After seeing PK movie write the assignment
Inter/Cultural Critique via Popular Culture
You will write a 4~5 page paper where you will transpose the main character of the movie, like a sequel, to your “home” cultural and social context to uncover and recast a significant social issue/conundrum. The paper should be in APA style: 12 Times New Roman, 1-inch margin all around, double spaced, and come with a cover page. So the final page count will be a minimum of 6 pages. There is no need for an abstract.
This is a paper where you learn from the movie and its main characters a specific critical perspective and epistemology (a way of knowing/valuing/feeling) used to make a commentary about a perennial social conundrum in India. And then you will apply that very epistemology and perspective to do the same in your “home” cultural/social context. Perennial social conundrum can range from those innocuous everyday practices to the more taboo-like sacrosanct issues.
First, you will start out by framing your paper as inter/cultural learning via popular culture. You need to explain what is meant by inter/cultural learning from the movie for purposes of this paper. Hint: Rather than simply learning about contemporary Indian society the movie is commenting on, this assignment is challenging you to learn from the way others come to know/value/feel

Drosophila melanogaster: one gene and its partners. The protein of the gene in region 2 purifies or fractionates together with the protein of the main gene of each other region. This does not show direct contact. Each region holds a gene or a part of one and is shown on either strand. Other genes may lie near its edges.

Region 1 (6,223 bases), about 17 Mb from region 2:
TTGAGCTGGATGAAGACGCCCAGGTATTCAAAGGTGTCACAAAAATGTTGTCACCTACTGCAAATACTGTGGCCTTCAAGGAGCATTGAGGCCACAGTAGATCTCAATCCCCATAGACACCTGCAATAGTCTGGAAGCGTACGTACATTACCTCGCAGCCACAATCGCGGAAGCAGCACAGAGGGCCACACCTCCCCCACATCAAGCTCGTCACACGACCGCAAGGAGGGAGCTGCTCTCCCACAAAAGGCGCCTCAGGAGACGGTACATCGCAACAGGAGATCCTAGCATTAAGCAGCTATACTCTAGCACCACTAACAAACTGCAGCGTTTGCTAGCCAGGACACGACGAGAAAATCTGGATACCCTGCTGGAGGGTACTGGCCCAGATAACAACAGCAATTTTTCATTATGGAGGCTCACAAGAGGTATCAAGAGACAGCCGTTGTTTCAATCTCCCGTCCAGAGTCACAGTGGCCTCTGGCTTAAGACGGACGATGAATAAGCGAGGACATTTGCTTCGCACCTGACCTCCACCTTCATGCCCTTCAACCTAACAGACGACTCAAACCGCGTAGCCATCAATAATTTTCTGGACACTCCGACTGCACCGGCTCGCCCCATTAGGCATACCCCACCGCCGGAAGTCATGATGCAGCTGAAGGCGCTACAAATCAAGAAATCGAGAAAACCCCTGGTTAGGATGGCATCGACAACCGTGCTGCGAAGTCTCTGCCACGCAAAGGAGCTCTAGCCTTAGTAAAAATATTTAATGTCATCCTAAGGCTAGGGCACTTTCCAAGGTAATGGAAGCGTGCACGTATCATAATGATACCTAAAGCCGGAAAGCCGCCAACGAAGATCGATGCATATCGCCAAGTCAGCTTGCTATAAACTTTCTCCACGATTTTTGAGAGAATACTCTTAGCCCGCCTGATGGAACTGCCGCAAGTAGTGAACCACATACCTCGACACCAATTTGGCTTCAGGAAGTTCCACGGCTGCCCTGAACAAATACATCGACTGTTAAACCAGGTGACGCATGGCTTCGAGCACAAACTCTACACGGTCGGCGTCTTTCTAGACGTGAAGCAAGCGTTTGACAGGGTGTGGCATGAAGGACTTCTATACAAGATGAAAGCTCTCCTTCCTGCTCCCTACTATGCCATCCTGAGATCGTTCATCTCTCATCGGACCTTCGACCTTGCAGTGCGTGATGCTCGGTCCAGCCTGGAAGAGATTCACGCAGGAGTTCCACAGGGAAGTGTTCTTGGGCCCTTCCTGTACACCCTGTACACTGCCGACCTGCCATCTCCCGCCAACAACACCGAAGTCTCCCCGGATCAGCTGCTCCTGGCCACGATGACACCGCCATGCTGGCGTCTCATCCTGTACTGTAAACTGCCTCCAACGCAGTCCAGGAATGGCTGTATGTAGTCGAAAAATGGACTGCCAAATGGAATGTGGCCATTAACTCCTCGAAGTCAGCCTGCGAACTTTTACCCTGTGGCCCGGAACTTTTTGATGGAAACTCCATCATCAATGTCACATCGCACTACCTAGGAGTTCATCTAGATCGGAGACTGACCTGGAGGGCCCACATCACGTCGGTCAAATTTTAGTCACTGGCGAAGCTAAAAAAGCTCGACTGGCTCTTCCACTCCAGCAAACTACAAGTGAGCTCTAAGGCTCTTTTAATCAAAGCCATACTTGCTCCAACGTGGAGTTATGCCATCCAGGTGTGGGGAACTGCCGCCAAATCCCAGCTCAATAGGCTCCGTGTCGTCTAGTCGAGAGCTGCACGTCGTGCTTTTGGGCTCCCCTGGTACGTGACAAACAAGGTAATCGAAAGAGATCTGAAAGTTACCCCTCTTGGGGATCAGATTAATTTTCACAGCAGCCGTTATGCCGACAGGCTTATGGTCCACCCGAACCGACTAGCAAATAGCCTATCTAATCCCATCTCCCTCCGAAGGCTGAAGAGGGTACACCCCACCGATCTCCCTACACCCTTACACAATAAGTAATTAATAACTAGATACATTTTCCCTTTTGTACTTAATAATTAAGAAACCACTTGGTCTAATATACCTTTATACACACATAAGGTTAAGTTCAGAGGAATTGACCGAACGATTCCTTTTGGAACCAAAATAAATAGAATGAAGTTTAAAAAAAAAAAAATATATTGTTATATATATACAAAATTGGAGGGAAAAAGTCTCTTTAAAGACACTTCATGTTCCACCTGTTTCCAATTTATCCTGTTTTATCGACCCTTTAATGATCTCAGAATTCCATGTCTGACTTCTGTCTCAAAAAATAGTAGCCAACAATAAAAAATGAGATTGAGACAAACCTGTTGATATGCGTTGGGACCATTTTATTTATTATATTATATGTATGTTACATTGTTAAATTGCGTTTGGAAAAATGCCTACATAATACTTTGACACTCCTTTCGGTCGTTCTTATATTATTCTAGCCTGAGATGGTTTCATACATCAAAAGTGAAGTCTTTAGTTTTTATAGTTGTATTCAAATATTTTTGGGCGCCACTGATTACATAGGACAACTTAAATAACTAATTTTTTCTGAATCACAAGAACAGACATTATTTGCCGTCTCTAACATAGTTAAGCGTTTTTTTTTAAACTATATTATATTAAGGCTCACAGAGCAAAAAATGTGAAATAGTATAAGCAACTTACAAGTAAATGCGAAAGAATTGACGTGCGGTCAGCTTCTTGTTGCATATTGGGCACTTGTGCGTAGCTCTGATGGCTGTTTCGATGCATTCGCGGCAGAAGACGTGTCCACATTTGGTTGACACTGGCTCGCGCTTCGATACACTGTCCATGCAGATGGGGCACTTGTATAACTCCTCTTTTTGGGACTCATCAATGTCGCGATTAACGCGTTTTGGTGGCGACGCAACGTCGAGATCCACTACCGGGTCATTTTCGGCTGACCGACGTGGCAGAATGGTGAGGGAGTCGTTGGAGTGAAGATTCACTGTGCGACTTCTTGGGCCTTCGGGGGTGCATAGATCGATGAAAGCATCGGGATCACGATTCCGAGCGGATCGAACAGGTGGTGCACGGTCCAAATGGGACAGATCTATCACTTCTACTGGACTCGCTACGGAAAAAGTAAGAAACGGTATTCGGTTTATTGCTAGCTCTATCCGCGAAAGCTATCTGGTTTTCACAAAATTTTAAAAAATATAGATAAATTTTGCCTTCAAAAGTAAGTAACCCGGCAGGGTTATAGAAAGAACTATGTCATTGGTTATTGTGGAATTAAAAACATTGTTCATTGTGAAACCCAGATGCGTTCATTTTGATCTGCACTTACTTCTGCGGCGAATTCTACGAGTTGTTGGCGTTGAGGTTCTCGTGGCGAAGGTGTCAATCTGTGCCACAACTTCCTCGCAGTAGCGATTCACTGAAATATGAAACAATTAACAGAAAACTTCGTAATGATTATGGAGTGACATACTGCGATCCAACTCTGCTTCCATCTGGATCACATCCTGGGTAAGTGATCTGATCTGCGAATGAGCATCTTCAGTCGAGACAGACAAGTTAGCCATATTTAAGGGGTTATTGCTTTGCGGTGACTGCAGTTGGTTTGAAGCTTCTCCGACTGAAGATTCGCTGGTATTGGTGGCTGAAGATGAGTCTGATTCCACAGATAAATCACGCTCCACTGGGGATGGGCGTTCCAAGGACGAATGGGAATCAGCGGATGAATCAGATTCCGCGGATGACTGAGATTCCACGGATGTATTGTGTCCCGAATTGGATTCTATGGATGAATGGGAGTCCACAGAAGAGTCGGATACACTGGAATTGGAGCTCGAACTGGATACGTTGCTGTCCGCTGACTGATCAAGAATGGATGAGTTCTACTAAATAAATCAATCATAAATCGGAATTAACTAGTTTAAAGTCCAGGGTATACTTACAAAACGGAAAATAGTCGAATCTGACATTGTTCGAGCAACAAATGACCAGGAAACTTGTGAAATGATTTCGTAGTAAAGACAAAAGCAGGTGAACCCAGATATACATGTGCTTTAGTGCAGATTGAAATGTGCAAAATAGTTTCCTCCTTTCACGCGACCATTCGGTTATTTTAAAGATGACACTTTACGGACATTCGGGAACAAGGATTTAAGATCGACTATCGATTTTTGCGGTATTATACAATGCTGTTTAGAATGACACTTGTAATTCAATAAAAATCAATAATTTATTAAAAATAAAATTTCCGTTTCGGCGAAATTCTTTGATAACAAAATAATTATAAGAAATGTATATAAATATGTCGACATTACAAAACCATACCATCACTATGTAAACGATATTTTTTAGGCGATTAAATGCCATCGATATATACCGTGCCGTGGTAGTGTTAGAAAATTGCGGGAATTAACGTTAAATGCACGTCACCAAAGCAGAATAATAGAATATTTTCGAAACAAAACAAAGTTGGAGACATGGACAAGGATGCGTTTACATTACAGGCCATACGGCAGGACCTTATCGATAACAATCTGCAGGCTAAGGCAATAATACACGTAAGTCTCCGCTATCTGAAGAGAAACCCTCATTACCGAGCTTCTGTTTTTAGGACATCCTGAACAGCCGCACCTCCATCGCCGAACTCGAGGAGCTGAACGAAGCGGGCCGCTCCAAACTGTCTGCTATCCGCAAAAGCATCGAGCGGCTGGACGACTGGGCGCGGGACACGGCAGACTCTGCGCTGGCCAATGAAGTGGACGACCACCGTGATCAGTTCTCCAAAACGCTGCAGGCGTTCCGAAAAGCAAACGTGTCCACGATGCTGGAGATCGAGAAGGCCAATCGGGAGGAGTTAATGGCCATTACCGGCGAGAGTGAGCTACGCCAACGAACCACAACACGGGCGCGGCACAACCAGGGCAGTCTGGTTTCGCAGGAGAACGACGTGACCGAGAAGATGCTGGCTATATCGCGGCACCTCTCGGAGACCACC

their world, and use that stance/perspective to re-examine your world.
Next, you will explain what social commentary the movie is making and how it goes about doing that through its main character and his journey into contemporary Indian society. Hint: The movie uses satire to address an important social issue/conundrum, namely institutionalized religions and their practices. By using the child-like qualities of its main character and the dilemmas he encounters as the main vehicle to poke fun at various social conventions and practices, the movie questions and deconstructs the taken-for-granted assumptions in order to recast the social issue/conundrum in a new light. All of this is possible, because cultures and its practices are not only tradition-bound and complex, but contradictory, dynamic, and open to self- critique, re-examination and re-shaping.
Third, you will apply the same critical perspective and epistemology to write a sequel to the movie, except this time, the main character lands in your “home” turf and encounters you. Make sure that in your sequel, you address the following questions.